I persuaded the street vendor to blow his bubble toy as the tram passed hence this slightly different perspective of 115 in action. Note the bow collector !
For tram enthusiasts this is possibly the most well known tram service in Istanbul given that there is much to choose from. I made two visits to this operation earlier in the week - and on both occasions was overwhelmed by the numbers of people 'promenading' up and down an entirely pedestrianised lengthy roadway. Taksim Square at one end dominates this part of Istanbul and is quite a volatile location given the crowds gathering for frequent public and political events. Armoured cars and water cannon can be seen parked just off the square with wary heavily armed police circulating around the area. The French, British, Swedish and Russian diplomatic legations are located along Taksim (although not in close proximity!) and all have manned barriers in front of their properties - with the Taksim tram trundling past.
Approximately just over a mile of a gently descending incline from the square is the other terminus - Tunel with both ends of this single track metre gauge tramway providing an essential tourist experience. Given the volume of pedestrians and single line - perforce a single tram manages to provide the service but always completely filled and enterprising locals hanging on to the rear platform and dash. The open platforms have trellis gates usually people hanging on to steps and anything they can grip An ad hoc spur off the Taksim Square terminus leads to an anonymous siding hidden next to apartment and office buildings. Here a fenced off area allows the tram to be stabled with a continuous guard at the gate. There is little in the way of information or background history to the tramway at this location unfortunately.
My wife expectantly awaits the Funicular car's arrival in its special anniversary livery.
However the Tunel terminus ending in a stub with passing loop alongside - offers an illustrative facade depicting the tramway and its linked funicular (actually a rack? incline) which provides a three minute steep ride from the busy lower scene just off Galata Bridge with noisesome constant arrival of ferry boats across the Bosphorus serving other parts of this enormous city. The T1 high frequency tram service crosses the bridge (along with flows of constant traffic in both directions). The Funicular as it is called - celebrated 144 years with its two cars (a middle loop allows a high frequency service) is well patronised; conveniently depositing customers at the Tunel tram terminus immediately outside. A replica traditional Istanbul tram shelter is sited very close by (no glazing) adding to the character of the area. I well commend those with transport persuasions to make a point of visiting the Galata Bridge area during peak hours to get the full flavour of the city's enormous energy.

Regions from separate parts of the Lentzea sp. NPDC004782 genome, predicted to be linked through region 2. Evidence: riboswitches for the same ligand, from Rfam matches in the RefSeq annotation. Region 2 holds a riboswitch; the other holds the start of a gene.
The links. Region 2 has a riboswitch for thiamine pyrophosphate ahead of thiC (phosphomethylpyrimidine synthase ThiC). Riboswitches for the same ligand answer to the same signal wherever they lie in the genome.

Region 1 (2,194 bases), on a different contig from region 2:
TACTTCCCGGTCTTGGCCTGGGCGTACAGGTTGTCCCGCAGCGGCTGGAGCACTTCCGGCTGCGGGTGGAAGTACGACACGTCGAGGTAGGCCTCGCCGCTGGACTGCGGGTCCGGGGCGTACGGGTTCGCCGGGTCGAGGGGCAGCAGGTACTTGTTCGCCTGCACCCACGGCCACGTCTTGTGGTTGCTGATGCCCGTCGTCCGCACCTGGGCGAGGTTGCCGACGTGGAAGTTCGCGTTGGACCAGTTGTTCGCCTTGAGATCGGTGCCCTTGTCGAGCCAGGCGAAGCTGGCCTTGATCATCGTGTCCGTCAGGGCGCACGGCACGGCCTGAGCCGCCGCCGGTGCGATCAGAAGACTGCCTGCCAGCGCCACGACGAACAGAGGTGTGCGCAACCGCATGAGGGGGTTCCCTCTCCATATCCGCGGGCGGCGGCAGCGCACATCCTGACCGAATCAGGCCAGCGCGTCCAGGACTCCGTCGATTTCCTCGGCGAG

Whilst in earlier years the Taksim tram service - marked clearly in all tourist guides was very much a practical adjunct for visitors (and residents) it is now more of a Disneyland experience giving unique colour to a vibrant and surprisingly upmarket retail street. Actually getting on the Taksim tram is a trial in and of itself. These are two axle vintage cars of limited capacity having to move very slowly in sedate fashion through crowds all the way from one end to the other. Free of external advertising and well maintained in traditional Istanbul red lined out livery - the car is the closest thing to how the first generation tram system must have looked. As I understand it there are several survivors in operable condition, all similar, some with matching trailers as well; however my two visits caught just a single car making its slow progress traversing the long straight pedestrian thoroughfare.